That Rau appropriates the horror of other people to perform a meta-play is not in the least problematic. Theatre has the essential freedom to re-enact anything – la reprise, quoi. But then it has to yield something. Choosing the Jarfi case seems almost gratuitous, as though any story about violence could have been used to make this play. What in fact does Rau want to say here about the re-enactment of violence on stage? How is the effect of the reconstruction of Jarfi’s calvary, which Rau tragically works towards, woven into the show? And why was it so important to play out this event so meticulously and to bring it back to life?
It is striking how Rau’s theatre, more than in the past, seems to want to relate to the legacy of realism. You can see it in the hyper-presence of sleek film images in which the theatrical construction is no longer visible and which therefore hardly conjure any tension with what can be seen live, as a result of which this show, strangely enough, is closer to cinema than to theatre. But you also see it in the many banal scenes (such as the awkward imitation of the party at which Jarfi disappeared), in the use of amateurs, and in the (image of) transgression which they, skilfully accompanied by their professional counterparts, seek out by, for instance, performing naked. What critical angle Rau sees in that realism remains unclear.
Rather, the play lives off a slightly perverse and ambiguous reality effect. Just as Rau always insisted on working with the life stories of his actors, he now consciously sets to work also with ‘real’ people, ‘real’ Liégeois in this case, a line that he is going to keep on drawing as artistic director of NTGent. Again this appears to a certain extent like a strategy of make-believe, because these people are not being mobilized as ‘themselves’. Leenders can act the DJ and play Autechre and Aphex Twin, but the way in which Rau at the end has him ride around in his fork-lift truck as an attraction brands him as a mere representative of his social class. It makes the remark of one of Jarfi’s murderers, who confided to Leenders in prison that he should be grateful for the chance he was getting with Milo Rau, and the whole meta-reflection about role playing rather problematic.
The same holds for Tom Adjibi, furthermore the best actor that we have seen in recent times on stage. During one of the first scenes, he says that as an actor he is always cast for his background, not for a character. By having him say this, Rau is criticizing this ‘Dardenne casting’. Except, he is doing the exact same thing. No matter how meta Rau likes his theatre, he doesn’t question his own position.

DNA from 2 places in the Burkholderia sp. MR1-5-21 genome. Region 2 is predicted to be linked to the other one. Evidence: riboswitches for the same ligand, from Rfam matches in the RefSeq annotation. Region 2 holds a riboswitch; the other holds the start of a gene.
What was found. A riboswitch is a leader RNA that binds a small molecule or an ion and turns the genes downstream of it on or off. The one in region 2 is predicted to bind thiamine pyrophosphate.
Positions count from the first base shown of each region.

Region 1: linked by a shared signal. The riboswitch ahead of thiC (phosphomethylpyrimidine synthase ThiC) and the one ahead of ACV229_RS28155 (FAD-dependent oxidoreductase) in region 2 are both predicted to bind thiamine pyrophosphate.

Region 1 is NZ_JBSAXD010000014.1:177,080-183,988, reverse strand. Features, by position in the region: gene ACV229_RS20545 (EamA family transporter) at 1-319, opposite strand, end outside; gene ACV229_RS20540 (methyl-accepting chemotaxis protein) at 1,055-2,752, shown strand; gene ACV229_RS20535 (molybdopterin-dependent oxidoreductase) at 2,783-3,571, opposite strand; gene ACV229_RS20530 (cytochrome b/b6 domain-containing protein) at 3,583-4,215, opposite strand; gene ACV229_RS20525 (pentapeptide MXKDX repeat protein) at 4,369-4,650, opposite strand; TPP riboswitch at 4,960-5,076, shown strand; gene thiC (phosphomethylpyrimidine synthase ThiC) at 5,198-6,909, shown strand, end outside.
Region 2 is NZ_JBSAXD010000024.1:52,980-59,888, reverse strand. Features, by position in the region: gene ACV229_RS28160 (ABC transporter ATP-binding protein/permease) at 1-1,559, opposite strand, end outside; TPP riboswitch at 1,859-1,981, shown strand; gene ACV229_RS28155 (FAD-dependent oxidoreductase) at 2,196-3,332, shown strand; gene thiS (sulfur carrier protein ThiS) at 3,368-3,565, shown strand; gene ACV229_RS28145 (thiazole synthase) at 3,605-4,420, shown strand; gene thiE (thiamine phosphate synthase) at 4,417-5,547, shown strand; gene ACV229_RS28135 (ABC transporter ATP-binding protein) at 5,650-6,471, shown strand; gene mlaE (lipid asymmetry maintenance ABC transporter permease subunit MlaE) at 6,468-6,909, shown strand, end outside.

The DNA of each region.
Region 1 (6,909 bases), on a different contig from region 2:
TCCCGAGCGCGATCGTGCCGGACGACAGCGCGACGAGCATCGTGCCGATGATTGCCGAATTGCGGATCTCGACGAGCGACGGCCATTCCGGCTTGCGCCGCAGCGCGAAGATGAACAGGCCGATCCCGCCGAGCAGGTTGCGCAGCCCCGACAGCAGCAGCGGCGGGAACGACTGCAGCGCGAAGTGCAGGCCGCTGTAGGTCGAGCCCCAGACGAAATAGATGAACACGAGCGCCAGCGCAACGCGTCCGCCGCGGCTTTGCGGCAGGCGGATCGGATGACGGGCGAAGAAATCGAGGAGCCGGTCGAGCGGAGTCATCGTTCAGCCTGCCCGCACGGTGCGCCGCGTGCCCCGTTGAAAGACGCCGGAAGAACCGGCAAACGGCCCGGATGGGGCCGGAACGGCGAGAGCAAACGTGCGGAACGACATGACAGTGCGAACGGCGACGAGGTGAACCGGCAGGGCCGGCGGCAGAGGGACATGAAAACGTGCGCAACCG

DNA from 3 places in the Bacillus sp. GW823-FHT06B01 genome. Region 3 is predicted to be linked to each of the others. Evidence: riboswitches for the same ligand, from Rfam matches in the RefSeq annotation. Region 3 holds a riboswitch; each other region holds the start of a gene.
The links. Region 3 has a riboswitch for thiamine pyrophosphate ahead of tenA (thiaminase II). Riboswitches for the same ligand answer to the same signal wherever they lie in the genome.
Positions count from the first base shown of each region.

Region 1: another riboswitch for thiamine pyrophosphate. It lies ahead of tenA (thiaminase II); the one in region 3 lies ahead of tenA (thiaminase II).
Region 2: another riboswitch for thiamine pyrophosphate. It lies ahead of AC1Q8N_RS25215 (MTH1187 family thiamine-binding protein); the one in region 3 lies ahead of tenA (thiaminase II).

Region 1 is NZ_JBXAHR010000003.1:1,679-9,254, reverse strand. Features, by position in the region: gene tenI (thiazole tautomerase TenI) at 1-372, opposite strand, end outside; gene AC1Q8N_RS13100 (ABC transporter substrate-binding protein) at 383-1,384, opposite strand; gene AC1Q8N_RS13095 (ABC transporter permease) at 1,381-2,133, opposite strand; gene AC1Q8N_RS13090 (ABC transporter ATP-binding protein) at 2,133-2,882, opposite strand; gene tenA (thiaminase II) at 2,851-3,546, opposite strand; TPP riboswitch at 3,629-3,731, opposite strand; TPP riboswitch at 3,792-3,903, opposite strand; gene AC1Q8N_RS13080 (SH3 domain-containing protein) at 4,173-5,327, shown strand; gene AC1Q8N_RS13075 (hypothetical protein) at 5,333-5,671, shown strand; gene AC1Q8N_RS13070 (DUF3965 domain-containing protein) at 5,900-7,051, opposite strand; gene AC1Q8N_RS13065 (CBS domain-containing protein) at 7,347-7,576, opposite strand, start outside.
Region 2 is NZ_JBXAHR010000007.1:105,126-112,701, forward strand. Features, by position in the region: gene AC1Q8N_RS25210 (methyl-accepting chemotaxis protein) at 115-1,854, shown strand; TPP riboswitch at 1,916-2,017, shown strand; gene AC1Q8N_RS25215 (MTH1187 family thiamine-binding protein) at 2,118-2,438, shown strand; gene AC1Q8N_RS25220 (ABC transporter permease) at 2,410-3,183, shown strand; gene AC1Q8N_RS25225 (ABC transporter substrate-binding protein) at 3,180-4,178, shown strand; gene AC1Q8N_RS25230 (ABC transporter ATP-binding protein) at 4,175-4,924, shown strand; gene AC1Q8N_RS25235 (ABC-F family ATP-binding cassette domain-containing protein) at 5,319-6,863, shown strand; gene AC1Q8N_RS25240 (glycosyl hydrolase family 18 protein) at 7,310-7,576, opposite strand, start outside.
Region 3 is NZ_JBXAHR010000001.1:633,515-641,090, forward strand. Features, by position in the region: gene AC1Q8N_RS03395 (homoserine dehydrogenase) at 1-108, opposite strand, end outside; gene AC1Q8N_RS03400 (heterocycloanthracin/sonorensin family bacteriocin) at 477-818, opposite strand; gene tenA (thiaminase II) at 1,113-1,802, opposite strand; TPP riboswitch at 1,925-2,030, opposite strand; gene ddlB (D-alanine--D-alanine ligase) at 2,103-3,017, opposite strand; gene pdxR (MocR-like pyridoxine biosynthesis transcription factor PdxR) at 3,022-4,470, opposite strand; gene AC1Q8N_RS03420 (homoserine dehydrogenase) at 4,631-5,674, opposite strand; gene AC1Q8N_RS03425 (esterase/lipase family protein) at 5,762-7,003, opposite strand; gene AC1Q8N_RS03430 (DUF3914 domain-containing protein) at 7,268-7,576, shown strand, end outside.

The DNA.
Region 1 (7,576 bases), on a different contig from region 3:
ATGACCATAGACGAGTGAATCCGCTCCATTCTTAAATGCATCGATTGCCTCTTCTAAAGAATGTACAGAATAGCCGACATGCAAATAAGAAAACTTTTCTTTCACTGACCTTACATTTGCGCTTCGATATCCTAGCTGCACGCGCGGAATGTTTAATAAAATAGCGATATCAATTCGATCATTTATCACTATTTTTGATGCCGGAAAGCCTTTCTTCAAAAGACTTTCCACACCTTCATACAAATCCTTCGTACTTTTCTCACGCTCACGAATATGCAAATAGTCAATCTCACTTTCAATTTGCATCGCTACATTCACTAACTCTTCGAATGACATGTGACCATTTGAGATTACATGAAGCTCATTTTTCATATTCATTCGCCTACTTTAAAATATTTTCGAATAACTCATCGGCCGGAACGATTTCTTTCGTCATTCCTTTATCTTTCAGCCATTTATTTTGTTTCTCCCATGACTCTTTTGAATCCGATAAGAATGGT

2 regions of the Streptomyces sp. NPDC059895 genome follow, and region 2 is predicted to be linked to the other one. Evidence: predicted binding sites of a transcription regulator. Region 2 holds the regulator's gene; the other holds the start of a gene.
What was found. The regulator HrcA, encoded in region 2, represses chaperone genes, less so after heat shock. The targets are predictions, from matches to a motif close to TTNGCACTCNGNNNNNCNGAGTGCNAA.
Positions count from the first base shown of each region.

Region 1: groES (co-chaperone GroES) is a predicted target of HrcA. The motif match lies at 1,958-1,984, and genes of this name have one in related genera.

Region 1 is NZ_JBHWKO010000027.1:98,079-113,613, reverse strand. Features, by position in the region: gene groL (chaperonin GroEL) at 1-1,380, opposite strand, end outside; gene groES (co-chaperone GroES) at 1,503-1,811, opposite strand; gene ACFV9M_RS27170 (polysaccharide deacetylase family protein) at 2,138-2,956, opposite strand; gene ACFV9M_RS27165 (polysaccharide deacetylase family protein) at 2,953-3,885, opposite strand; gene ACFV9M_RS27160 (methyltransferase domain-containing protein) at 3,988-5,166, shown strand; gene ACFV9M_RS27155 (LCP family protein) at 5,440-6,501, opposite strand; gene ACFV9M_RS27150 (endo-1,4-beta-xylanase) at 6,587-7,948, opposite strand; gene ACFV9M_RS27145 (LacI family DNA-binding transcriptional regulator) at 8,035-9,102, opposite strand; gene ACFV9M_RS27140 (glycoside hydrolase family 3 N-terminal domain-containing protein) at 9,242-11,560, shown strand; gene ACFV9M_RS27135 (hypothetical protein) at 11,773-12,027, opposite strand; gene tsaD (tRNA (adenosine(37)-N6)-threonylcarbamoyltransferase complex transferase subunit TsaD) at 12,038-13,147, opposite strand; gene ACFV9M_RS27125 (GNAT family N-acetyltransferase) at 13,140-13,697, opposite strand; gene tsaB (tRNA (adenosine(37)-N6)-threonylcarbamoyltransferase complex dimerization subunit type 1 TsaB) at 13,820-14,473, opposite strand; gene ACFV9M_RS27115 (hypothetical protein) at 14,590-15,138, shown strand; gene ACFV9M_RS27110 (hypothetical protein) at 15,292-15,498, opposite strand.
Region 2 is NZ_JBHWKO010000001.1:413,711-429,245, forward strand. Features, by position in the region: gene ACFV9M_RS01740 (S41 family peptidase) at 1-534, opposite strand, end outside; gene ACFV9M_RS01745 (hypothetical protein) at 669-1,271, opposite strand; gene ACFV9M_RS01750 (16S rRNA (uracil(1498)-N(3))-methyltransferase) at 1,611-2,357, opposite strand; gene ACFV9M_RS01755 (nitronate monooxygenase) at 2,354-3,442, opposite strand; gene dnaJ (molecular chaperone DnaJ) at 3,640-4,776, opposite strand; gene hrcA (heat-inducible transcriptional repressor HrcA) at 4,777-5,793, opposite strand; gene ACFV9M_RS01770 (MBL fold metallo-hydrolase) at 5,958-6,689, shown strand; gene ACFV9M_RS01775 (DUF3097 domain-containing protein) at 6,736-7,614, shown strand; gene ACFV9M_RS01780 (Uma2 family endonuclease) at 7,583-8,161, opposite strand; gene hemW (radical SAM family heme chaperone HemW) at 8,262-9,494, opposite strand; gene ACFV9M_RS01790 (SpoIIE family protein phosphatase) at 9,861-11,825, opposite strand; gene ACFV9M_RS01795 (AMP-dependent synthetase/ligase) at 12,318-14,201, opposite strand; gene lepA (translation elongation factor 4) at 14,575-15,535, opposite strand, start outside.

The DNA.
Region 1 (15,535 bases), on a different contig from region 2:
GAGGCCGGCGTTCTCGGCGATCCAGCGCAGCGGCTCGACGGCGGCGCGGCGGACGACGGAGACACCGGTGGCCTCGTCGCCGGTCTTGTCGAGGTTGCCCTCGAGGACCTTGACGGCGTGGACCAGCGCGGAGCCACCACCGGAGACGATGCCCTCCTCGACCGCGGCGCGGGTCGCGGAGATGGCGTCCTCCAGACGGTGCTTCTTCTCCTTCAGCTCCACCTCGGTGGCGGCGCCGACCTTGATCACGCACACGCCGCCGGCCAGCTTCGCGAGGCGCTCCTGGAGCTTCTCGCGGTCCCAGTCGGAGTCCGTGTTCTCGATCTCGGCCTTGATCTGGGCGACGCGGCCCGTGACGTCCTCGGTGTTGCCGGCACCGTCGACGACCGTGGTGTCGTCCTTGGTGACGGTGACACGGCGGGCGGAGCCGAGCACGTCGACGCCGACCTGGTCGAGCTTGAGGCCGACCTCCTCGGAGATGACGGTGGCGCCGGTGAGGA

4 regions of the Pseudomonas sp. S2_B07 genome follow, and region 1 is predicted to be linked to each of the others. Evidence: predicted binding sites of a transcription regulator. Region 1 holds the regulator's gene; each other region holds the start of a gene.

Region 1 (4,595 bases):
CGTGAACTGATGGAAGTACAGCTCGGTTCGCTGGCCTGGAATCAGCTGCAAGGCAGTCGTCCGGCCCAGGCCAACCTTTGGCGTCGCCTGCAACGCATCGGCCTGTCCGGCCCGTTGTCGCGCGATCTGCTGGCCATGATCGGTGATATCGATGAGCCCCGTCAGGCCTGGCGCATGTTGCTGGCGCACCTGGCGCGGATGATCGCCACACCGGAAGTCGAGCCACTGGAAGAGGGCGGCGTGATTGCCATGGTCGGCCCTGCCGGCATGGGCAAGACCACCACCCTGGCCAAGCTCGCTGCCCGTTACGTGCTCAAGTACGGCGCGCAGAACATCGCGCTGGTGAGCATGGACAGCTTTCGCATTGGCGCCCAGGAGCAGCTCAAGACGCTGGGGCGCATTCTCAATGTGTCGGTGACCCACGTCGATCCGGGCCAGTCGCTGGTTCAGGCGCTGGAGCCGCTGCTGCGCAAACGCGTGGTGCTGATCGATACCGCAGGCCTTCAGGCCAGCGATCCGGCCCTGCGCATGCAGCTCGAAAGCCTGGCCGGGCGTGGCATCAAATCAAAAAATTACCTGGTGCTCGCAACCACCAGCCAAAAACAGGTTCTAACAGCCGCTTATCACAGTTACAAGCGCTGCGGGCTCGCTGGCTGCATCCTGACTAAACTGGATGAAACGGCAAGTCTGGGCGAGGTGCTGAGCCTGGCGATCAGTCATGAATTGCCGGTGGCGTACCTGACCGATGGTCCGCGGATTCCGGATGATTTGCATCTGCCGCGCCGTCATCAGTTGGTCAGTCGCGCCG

Last but not least, why is it so important that the case that Rau uses here truly happened, when you think that he employs it in a dramaturgy that neither really listens to, nor seems to be affected by that true story? It reveals an almost fetishistic urge for truth which can only light up via that singular connection with reality. Although today we are perhaps ardently looking for the truth – how do we catch sight of meaning in this tragic, senseless chain of events? – and although it may be one of the main appeals of Rau’s work, that striving is not unproblematic. Especially if you don’t thematize it. Contrary to the tradition of the historically modern allegorists, Rau does not sufficiently show the fragments from which new meanings are formed and he therefore fails to hold up his own method to the light.
Just as Jarfi’s ghost does not have any agency in this show, you wonder what spectator Rau has in mind in a closed dramaturgic system such as his and what world view lurks behind a show that uses political and social determinism as its artistic method. The sixth act – the epilogue in which the director invites the audience to break through the chain of fatality by having Adjibi perform before our eyes the only unrepeatable act on stage – unfortunately remains too theatrical and only briefly destabilizes the system to emancipate passive viewing.
This does not alter the fact that Milo Rau is one of the few theatre-makers whose shows linger in your mind for days after the premiere. If there is anyone who has put theatre back at the heart of the public debate, then it’s him. For that reason, although this text presents a critical perception, it is rooted in great admiration. Besides, in La Reprise you can see the outlines of a new kind of public theatre for vast audiences take shape which is not afraid of complexity. That is extremely rare. It makes you hope all the more that international success and the sustained production rhythm of Rau’s work will discourage any future formatting.
With thanks to Ciska Hoet.
Translated by Patrick Lennon.